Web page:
Whether people are beautiful and friendly or unattractive and disruptive, ultimately they are human beings, just like oneself. Like oneself, they want happiness and do not want suffering. Furthermore, their right to overcome suffering and be happy is equal to one's own. Now, when you recognize that all beings are equal in both their desire for happiness and their right to obtain it, you automatically feel empathy and closeness for them. Through accustoming your mind to this sense of universal altruism, you develop a feeling of responsibility for others: the wish to help them actively overcome their problems. Nor is this wish selective; it applies equally to all. As long as they are human beings experiencing pleasure and pain just as you do, there is no logical basis to discriminate between them or to alter your concern for them if they behave negatively.
Let me emphasize that it is within your power, given patience and time, to develop this kind of compassion. Of course, our self-centeredness, our distinctive attachment to the feeling of an independent, self-existent ï¿½Iï¿½, works fundamentally to inhibit our compassion. Indeed, true compassion can be experienced only when this type of self- grasping is eliminated. But this does not mean that we cannot start and make progress now.
How can we start
We should begin by removing the greatest hindrances to compassion: anger and hatred. As we all know, these are extremely powerful emotions and they can overwhelm our entire mind. Nevertheless, they can be controlled. If, however, they are not, these negative emotions will plague us - with no extra effort on their part! - and impede our quest for the happiness of a loving mind.
So as a start, it is useful to investigate whether or not anger is of value. Sometimes, when we are discouraged by a difficult situation, anger does seem helpful, appearing to bring with it more energy, confidence and determination.
Here, though, we must examine our mental state carefully. While it is true that anger brings extra energy, if we explore the nature of this energy, we discover that it is blind: we cannot be sure whether its result will be positive or negative. This is because anger eclipses the best part of our brain: its rationality. So the energy of anger is almost always unreliable. It can cause an immense amount of destructive, unfortunate behavior. Moreover, if anger increases to the extreme, one becomes like a mad person, acting in ways that are as damaging to oneself as they are to others.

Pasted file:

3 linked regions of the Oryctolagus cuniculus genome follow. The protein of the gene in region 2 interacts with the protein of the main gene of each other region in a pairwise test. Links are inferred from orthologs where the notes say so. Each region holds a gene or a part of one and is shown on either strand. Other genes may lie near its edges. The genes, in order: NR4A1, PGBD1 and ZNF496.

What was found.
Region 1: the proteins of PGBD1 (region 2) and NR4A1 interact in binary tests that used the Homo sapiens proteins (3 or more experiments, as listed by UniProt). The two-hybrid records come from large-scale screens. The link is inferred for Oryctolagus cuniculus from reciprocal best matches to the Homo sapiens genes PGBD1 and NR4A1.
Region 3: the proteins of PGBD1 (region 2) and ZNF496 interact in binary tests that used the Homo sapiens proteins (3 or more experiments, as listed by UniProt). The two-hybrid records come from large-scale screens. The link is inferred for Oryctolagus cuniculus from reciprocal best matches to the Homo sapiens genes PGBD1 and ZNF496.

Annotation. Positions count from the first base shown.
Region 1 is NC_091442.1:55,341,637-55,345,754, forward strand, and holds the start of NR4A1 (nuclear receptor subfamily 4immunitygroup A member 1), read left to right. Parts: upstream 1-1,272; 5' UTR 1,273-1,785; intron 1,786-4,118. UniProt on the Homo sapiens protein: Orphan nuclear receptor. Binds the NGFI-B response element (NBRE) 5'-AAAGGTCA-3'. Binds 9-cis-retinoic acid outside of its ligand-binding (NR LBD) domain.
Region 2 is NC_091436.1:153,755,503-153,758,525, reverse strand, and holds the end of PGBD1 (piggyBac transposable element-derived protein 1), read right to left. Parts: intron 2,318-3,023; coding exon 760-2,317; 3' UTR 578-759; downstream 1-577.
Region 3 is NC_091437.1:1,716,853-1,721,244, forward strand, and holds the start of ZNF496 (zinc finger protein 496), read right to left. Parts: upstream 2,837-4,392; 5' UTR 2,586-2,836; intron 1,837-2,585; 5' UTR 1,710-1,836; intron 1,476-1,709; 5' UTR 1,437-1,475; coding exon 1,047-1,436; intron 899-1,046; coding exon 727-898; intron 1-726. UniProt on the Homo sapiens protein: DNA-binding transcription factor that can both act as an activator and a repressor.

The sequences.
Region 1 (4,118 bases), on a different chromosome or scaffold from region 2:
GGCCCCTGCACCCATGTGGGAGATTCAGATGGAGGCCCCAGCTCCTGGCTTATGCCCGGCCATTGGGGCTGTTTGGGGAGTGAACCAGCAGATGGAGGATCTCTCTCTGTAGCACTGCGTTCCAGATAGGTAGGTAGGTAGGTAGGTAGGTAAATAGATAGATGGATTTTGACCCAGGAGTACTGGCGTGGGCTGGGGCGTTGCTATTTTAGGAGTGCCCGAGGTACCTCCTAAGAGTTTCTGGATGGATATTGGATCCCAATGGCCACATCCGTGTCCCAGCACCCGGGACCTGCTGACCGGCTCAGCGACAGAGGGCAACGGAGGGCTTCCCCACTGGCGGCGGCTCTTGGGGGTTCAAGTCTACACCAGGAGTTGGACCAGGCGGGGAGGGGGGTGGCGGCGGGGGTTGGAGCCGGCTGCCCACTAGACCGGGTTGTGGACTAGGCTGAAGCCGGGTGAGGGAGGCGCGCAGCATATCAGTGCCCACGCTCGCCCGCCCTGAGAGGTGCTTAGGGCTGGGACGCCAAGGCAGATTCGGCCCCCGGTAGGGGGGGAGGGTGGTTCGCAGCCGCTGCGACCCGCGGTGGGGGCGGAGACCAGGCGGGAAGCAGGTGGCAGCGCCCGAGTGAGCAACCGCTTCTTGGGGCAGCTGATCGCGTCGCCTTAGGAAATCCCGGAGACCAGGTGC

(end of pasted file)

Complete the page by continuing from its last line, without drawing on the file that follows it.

It is possible, however, to develop an equally forceful but far more controlled energy with which to handle difficult situations.
This controlled energy comes not only from a compassionate attitude, but also from reason and patience. These are the most powerful antidotes to anger. Unfortunately, many people misjudge these qualities as signs of weakness. I believe the opposite to be true: that they are the true signs of inner strength. Compassion is by nature gentle, peaceful and soft, but it is very powerful. It is those who easily lose their patience who are insecure and unstable. Thus, to me, the arousal of anger is a direct sign of weakness.
So, when a problem first arises, try to remain humble and maintain a sincere attitude and be concerned that the outcome is fair. Of course, others may try to take advantage of you, and if your remaining detached only encourages unjust aggression, adopt a strong stand, This, however, should be done with compassion, and if it is necessary to express your views and take strong countermeasures, do so without anger or ill-intent.
You should realize that even though your opponents appear to be harming you, in the end, their destructive activity will damage only themselves. In order to check your own selfish impulse to retaliate, you should recall your desire to practice compassion and assume responsibility for helping prevent the other person from suffering the consequences of his or her acts.
Thus, because the measures you employ have been calmly chosen, they will be more effective, more accurate and more forceful. Retaliation based on the blind energy of anger seldom hits the target.